He proceeds in the next chapter to argue for the absolute in the nature of morality. The fact that there is an “ought” impulse in us at all, unites us in a call to live morally. This is absolute, despite the fact that any particular “should” may only be relative. The birth of morality in human beings is in one self's recognition of the self-hood in another. “Its source is the encounter of person with person, an encounter in which each person constitutes an absolute limit for the other. Each person, in being a person, makes the demand not to be used as a means” (94). His theology once again is derived from human experience. He argues that if the “should” comes from anywhere but within oneself it is relative by definition, relative to that from which the authority is drawn. It is because of this, that morality is forever a generational and contextual problem.
Tillich's concern in these last lectures is overwhelmingly for the generations to come. Not in a sense of despair, but as renewing the call he received in his youth. He points to the constancy of change as making demands on each new era. “Religious and philosophical revolutions often coincide with technical revolutions that change the external world, and such changes produce ethical and moral consequences that are hidden at first, then become visible. Even if ethical theory tries to follow these changes, life cannot wait for its results. Decisions must be made in every moment” (102).
What is absolute in morality is the task of doing it: Being implored to consider right from wrong with courage. Kierkegaard's influence can be seen here again, as in either/or, the need for making a decision in consideration of morality is absolute, more-so than the factors of the choice. To take time to make the choice of whether to go to the movies or stay home and study, separates one from the immediate impulse decision. The time in considering, even if the movie is chosen can be a moral choice (105).
The relativity of specific moral choices is only overcome by starting with the categorical imperative to encounter others as ends and not means. Negatively, this leads to the development of a social justice, and positively to the New Testament concept of agape-love (108). The concept of agape is explained in the example of love for one's enemies. “Loving one's enemies is not a sentimentality; the enemy remains an enemy. In spite of this, he is not only acknowledged as a person; he is united with me in something that is above him and me, the ultimate ground of being of each of us” (108).
Finally, Tillich turns to the absolute in religion - the Holy. All other absolutes, like the structure of the mind, like essences, and being, find their source in the ultimate absolute, being-itself or the ground of all being (127). He considers being-itself as opposed to other divine being concepts of the holy, which cannot be absolute, if they have become particular. The Holy is experienced as the absolute constant within all experiences. The ground which provides for experience, and knowledge, and love. Like Schleiermacher, Tillich supposes that the holy can be sensed somehow in all things. But this does not relegate religious expressions of God null-in-void. The plurality of religions are useful and true in-as-much as they provide a channel to the ground of being. The sacraments and creeds of any particular religion must never be mistaken for that to which they point (141). Difference should be honored as a varied attempt at exploring the mystery of the Absolute. Each person needs “absolutes to guide” (142). It is the fundamental question of existence, of being.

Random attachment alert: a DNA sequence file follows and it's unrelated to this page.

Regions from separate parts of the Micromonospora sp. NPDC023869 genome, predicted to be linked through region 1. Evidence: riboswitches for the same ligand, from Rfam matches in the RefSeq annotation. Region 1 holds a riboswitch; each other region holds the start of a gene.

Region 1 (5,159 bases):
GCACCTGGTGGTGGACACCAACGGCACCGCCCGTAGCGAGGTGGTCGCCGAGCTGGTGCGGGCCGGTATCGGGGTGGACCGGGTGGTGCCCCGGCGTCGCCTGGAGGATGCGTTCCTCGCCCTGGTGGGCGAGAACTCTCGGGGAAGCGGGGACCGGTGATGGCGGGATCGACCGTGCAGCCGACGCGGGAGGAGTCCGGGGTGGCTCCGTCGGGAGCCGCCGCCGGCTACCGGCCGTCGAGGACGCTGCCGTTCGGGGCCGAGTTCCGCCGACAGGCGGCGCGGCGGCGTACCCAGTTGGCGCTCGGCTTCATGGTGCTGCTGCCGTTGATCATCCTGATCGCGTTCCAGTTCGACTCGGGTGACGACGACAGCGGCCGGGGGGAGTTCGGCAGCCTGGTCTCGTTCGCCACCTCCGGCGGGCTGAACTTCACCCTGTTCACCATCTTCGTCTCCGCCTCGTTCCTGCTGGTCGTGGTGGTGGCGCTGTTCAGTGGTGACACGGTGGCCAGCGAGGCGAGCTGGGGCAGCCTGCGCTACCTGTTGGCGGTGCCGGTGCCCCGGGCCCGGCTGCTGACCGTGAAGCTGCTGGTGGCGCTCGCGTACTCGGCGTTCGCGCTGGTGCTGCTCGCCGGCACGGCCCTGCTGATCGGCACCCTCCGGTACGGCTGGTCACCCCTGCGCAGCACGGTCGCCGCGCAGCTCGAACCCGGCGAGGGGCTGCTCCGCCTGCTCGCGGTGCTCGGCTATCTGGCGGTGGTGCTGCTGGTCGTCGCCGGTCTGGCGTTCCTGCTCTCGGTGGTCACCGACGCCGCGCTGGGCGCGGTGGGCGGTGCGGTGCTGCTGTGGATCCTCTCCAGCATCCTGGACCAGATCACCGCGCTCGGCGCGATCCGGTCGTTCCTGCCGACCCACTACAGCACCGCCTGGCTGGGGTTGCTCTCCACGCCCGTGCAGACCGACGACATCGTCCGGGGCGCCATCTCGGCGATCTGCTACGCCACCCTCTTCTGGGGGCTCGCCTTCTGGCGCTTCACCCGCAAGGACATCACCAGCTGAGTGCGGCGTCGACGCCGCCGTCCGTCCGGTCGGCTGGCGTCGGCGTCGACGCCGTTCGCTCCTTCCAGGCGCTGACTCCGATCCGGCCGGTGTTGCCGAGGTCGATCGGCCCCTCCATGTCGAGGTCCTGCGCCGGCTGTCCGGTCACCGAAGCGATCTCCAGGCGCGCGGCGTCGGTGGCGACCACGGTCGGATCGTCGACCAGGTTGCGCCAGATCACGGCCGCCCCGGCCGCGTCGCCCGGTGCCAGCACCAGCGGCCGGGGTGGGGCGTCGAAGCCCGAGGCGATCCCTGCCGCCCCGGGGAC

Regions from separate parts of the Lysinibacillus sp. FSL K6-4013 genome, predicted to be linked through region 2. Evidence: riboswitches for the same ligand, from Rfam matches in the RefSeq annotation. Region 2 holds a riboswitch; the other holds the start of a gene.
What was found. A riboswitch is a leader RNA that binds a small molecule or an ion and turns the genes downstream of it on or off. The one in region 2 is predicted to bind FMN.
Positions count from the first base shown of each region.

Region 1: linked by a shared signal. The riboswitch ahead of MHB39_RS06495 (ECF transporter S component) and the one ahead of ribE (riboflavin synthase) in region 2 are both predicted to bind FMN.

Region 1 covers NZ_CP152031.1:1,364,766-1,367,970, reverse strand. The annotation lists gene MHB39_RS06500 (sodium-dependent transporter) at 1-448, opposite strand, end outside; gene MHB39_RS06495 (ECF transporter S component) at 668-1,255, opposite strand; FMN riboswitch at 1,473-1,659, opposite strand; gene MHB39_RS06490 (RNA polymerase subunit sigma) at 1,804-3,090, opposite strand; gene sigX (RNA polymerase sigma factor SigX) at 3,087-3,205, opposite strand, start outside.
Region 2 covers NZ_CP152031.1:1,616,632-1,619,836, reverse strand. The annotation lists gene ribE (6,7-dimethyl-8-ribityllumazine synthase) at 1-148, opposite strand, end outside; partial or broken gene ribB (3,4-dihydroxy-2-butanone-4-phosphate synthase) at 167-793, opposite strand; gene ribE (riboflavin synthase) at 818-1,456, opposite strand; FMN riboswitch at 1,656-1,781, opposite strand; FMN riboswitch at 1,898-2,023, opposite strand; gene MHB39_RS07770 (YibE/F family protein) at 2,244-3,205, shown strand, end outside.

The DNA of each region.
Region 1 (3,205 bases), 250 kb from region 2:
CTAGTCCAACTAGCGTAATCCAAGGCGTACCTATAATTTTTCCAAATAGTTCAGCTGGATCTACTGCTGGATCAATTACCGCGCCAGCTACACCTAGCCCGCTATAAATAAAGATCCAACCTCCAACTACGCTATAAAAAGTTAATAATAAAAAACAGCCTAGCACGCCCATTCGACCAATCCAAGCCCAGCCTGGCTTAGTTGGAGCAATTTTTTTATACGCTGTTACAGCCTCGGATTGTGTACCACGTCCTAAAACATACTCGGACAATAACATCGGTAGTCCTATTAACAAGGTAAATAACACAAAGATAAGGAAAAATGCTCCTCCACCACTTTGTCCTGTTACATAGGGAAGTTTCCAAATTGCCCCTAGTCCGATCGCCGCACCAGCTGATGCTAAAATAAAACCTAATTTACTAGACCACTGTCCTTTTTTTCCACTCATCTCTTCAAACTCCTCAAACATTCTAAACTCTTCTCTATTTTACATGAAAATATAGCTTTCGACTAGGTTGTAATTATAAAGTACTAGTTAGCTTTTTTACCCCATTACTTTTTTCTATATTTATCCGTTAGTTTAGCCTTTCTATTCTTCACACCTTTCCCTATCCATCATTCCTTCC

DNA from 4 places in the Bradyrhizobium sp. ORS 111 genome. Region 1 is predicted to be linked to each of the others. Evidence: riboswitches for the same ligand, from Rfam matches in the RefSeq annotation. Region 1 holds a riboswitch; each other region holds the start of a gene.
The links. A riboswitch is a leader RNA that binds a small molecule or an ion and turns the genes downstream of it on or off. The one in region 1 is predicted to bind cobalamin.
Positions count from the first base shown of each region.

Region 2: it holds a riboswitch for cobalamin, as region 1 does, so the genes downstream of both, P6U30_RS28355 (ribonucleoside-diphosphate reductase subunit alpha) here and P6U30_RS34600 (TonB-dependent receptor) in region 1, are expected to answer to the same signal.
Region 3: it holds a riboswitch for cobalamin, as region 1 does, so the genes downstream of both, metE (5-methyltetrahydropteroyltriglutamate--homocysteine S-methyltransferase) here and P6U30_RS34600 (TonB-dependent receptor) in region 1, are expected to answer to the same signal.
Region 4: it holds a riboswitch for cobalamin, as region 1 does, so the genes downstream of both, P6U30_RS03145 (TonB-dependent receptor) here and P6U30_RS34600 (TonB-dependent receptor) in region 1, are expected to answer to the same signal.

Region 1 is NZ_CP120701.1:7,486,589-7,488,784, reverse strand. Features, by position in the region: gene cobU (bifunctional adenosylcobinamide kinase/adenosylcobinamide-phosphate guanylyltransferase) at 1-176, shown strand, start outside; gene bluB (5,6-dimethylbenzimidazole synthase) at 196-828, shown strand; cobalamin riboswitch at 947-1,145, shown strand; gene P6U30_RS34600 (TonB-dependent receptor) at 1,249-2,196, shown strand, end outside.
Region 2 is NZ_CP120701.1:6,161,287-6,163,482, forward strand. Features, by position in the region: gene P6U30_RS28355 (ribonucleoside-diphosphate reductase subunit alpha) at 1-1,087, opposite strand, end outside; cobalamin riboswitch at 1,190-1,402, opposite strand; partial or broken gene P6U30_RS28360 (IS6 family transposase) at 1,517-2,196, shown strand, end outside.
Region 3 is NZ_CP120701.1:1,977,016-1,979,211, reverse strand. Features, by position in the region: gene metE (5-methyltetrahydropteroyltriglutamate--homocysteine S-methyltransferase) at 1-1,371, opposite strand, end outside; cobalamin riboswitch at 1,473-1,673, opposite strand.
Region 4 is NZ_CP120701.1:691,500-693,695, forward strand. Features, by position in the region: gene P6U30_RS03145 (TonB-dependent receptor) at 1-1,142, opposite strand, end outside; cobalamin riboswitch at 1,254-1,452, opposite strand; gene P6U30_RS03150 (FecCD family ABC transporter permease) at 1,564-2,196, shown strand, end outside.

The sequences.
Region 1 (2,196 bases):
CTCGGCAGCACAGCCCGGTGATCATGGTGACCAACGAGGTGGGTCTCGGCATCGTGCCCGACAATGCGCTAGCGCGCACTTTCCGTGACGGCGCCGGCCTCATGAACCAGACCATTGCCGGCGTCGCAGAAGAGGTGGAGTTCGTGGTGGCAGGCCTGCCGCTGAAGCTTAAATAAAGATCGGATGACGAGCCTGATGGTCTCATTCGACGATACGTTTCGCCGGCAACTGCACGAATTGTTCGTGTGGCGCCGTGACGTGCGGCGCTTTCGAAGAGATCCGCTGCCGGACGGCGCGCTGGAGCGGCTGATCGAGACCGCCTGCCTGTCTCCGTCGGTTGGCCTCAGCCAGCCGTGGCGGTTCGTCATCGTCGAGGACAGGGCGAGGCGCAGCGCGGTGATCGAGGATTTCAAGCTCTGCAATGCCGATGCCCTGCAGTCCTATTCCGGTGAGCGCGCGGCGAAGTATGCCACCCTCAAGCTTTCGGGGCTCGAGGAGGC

These last lectures of Tillich betray his desire for his students. Continually, throughout each of them - he speaks of the call of the younger generations. He admits the difficult situation that they face, and offers what he can as fuel for the next generation's quest for meaning, and understanding of the Holy. If pluralism was a growing development in the 1960's, it is still in the 21st century. The internet age has allowed awareness of our neighbors around the world to trickle down into almost every home. The scope of need for meaning, in the face of relativity is just as great today. Tillich was a prophet concerned with reading culture, and answering the felt needs in his own life, and what he saw around him. Even in America, away from his war-torn home, he participated in “listening love.”
“But beyond this I saw the American courage to go ahead, to try, to risk failures, to beginning again after defeat, to lead an experimental life both in knowledge and in action, to be open toward the future, to participate in the creative process of nature and history. I also saw the dangers of this courage, old and new ones, and I confess that some of the new ones began to give me serious concern. Finally, I saw the point at which elements of anxiety entered this courage and at which the existential problems made an inroad among the younger generation in this country” (53).
We see that Tillich hears the cry of his contemporaries and brings to bear the force of his theology to meet the need, and asks for we the church to listen well with him, and participate in the on-going creativity needed for the pursuit of the Holy. “The struggle for the absolute is our reaction against being without a structure of meaning. The religions of the world must acknowledge this struggle and not destroy it by an arrogant dogmatism. They must open themselves to those who ask the question of the absolute with passion and unconditional seriousness, both inside and outside the churches” (142).
My Search for Absolutes by Paul Tillich is one work in a series called Credo